Adaptive swarm robotics can improve smart agriculture
Using swarm robotics, can lead to reduced waste through better logistics, optimal use of water and fertilizer, and a reduction of pesticides
The use of adaptive swarm robotics has the potential to provide significant environmental and economic benefits to smart agriculture efforts globally through the implementation of autonomous ground and aerial technologies.
“Agricultural robots, when used properly, can improve product quantity and quality while lowering the cost,” said Dr. Kiju Lee, associate professor and Charlotte and Walter Buchanan Faculty Fellow in the Department of Engineering Technology and Industrial Distribution and the J. Mike Walker ’66 Department of Mechanical Engineering at Texas A&M University.
The project is led jointly by Lee, Dr. Muthukma Bagavathiannan in the Texas A&M Department of Soil and Crop Sciences and Dr. Juan Landivar in the AgriLife Research and Extension Center at Texas A&M University-Corpus Christi. The research has been recently funded by the United States Department of Agriculture National Institute of Food and Agriculture through the National Robotics Initiative 3.0 program.
The entire multidisciplinary group — comprised of members from several Texas A&M University System departments, institutions and agencies — is working to establish a configurable, adaptive and scalable swarm (CASS) system consisting of unmanned ground and aerial robots designed to assist in collaborative smart agriculture tasks.
“We will develop the technical and theoretical groundwork for the deployable, scalable swarm system consisting of a physical robotic swarm, of both ground and aerial robots, a digital twin simulator for low- and high-fidelity simulations, and an easy-to-use user interface for farmers to make this CASS system into use,” Lee said.
This approach to smart agriculture, enabled by the CASS technology, could result in long-term benefits thanks to reduced waste through better logistics, optimal use of water and fertilizer, and an overall reduction in the use of pesticides.
The research team believes that by utilizing smaller machines to reduce soil compaction and working to avoid herbicide-resistant weeds through nonchemical methods of control, significant ecological and environmental benefits can be achieved.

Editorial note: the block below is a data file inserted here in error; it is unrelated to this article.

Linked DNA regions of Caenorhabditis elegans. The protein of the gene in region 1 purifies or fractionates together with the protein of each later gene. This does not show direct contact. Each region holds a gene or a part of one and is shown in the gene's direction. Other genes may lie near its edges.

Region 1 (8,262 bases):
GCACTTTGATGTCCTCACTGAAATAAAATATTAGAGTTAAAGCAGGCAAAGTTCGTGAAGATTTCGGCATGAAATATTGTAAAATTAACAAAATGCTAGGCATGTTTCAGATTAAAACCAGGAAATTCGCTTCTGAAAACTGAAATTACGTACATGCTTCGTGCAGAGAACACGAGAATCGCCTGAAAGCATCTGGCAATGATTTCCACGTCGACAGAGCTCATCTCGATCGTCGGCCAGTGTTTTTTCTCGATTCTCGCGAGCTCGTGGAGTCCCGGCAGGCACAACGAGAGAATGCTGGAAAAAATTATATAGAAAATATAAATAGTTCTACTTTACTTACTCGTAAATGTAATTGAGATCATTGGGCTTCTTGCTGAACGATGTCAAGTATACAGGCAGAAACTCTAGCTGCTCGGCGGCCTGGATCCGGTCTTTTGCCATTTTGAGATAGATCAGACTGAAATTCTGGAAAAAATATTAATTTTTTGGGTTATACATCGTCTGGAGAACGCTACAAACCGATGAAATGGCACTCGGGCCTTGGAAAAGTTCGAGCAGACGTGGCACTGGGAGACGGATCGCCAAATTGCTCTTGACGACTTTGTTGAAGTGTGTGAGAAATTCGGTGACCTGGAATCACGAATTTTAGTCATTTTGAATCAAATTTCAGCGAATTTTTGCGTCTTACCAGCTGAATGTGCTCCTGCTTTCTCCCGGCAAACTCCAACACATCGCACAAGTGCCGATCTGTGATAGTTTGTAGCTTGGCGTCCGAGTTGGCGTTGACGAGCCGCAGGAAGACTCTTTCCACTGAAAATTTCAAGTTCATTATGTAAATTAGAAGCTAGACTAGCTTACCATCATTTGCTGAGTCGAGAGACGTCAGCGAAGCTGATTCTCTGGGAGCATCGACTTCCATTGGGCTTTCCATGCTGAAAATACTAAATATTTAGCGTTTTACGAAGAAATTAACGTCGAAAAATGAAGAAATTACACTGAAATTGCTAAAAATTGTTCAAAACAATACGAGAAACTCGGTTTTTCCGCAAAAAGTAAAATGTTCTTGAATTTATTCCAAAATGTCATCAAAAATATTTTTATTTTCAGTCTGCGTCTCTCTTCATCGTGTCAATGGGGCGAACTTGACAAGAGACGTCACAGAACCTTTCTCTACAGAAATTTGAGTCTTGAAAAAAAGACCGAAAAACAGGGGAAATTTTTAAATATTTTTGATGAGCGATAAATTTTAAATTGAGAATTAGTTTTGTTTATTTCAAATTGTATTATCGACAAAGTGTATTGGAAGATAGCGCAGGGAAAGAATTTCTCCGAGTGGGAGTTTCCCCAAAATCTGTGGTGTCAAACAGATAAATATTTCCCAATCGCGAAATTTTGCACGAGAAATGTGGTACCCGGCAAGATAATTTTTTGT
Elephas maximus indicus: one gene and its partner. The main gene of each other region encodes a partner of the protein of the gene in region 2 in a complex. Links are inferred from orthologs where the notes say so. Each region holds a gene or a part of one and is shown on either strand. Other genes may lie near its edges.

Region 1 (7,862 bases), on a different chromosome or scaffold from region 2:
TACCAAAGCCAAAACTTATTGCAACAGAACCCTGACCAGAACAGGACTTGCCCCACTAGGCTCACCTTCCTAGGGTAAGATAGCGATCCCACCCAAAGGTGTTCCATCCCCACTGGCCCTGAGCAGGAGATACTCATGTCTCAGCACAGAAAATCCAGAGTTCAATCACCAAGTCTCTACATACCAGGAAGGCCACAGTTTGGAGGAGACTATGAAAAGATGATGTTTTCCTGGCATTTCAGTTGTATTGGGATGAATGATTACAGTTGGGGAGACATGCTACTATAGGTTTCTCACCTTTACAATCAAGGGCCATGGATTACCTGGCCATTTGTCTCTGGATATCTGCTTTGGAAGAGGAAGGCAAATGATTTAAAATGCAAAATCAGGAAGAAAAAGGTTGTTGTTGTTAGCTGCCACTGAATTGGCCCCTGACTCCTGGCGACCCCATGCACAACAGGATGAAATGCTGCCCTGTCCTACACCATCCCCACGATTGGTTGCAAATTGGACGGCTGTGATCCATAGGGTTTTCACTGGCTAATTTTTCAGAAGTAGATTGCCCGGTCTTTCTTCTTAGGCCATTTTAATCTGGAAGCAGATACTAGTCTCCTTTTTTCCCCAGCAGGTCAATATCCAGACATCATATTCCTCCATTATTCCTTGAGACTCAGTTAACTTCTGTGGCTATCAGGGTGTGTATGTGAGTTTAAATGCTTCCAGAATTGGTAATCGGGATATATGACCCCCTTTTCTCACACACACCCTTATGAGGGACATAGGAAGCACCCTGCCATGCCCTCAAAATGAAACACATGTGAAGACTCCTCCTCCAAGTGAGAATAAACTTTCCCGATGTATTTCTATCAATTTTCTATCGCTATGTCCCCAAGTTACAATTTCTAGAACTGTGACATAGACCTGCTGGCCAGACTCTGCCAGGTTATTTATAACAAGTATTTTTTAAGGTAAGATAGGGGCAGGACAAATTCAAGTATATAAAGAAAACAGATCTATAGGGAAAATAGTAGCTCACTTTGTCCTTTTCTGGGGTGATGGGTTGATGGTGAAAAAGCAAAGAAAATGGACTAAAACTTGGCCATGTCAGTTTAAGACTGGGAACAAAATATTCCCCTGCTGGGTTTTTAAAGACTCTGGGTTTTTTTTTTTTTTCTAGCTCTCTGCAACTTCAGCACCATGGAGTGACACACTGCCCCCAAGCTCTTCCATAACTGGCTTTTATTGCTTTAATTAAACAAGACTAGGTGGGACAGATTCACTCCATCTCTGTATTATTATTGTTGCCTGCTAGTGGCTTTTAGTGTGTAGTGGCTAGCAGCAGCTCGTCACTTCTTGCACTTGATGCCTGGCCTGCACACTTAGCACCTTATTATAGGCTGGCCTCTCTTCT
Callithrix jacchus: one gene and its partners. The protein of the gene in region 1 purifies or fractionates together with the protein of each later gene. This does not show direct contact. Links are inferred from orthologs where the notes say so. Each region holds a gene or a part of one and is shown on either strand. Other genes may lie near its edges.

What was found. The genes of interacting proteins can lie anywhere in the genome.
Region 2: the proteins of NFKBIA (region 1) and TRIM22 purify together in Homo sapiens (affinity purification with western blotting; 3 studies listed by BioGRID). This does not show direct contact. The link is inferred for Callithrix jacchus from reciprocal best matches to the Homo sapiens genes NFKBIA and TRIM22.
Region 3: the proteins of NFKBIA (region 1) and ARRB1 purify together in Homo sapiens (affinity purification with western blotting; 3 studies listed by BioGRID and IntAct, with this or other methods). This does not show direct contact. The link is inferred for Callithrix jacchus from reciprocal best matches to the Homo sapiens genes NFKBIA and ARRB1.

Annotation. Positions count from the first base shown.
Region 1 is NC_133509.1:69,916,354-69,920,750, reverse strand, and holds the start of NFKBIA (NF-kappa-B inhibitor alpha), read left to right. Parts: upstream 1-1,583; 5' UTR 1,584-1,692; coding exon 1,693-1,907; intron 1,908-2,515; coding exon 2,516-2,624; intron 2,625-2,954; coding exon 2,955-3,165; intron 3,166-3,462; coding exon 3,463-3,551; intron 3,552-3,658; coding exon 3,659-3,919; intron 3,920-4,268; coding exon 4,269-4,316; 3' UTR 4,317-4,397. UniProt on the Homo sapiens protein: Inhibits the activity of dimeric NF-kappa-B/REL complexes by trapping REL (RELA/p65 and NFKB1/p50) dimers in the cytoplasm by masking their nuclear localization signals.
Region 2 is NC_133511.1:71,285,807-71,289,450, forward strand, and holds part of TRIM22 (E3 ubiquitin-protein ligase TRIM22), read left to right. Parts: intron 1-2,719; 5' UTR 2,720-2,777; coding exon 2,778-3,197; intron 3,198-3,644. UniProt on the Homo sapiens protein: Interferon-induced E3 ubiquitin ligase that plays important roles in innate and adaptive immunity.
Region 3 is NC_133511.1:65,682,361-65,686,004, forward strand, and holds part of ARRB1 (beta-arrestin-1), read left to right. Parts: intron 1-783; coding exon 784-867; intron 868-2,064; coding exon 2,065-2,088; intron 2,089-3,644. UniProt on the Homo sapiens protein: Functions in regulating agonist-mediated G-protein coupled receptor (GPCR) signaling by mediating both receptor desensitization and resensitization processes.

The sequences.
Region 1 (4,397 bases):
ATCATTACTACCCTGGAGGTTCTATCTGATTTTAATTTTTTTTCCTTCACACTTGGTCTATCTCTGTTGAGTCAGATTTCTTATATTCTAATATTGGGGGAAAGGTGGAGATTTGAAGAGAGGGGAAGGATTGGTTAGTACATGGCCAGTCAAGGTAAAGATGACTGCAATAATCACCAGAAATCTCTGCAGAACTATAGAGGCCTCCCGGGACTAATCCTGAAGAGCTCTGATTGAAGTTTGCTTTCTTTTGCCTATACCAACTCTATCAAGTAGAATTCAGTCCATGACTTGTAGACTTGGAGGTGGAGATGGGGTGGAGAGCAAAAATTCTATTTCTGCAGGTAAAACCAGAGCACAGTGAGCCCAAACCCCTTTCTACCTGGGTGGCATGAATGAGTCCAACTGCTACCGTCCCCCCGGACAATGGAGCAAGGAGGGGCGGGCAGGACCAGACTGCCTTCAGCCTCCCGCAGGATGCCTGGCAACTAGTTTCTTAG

Recent smart agriculture trends focused on the usage of large machinery have had the objective of maximizing product quantity and minimizing costs — an approach that has resulted in some economic and environmental concerns. Lee said issues including soil compaction, a limited ability to address small-scale field variability and reduced crop productivity are some of the long-term issues that have emerged from this approach.
By leveraging the flexibility of swarm robotics, the CASS system is intended to become a platform technology that can be configured to meet application-specific needs.
“Current trends in precision agriculture and smart farming mostly focus on larger machinery or a single or a small number of robots equipped and programmed to perform highly specialized tasks,” Lee said. “This project will serve as a critical pathway toward our long-term goal of establishing a deployable easy-to-use swarm robotic system that can serve as a universal platform for broad agriculture applications.”
Although other systems employing swarm robotics exist, they are typically designed to perform just one specific task rather than being adaptable to a variety of situations.
Moving forward, the team will have the opportunity to address several challenges related to the complex and varying scale of agriculture applications through the design and implementation process of their system.
“Despite the great potential, swarm robotics research itself has been largely confined to low-fidelity simulations and laboratory experiments,” Lee said. “These rarely represent the intricacies of an agricultural field environment. Also, human-swarm collaboration has not been extensively explored, and user-in-the-loop development and evaluation approaches are needed in particular for the target end-users — in our case, farmers.”
Original content can be found at engineering.tamu.edu.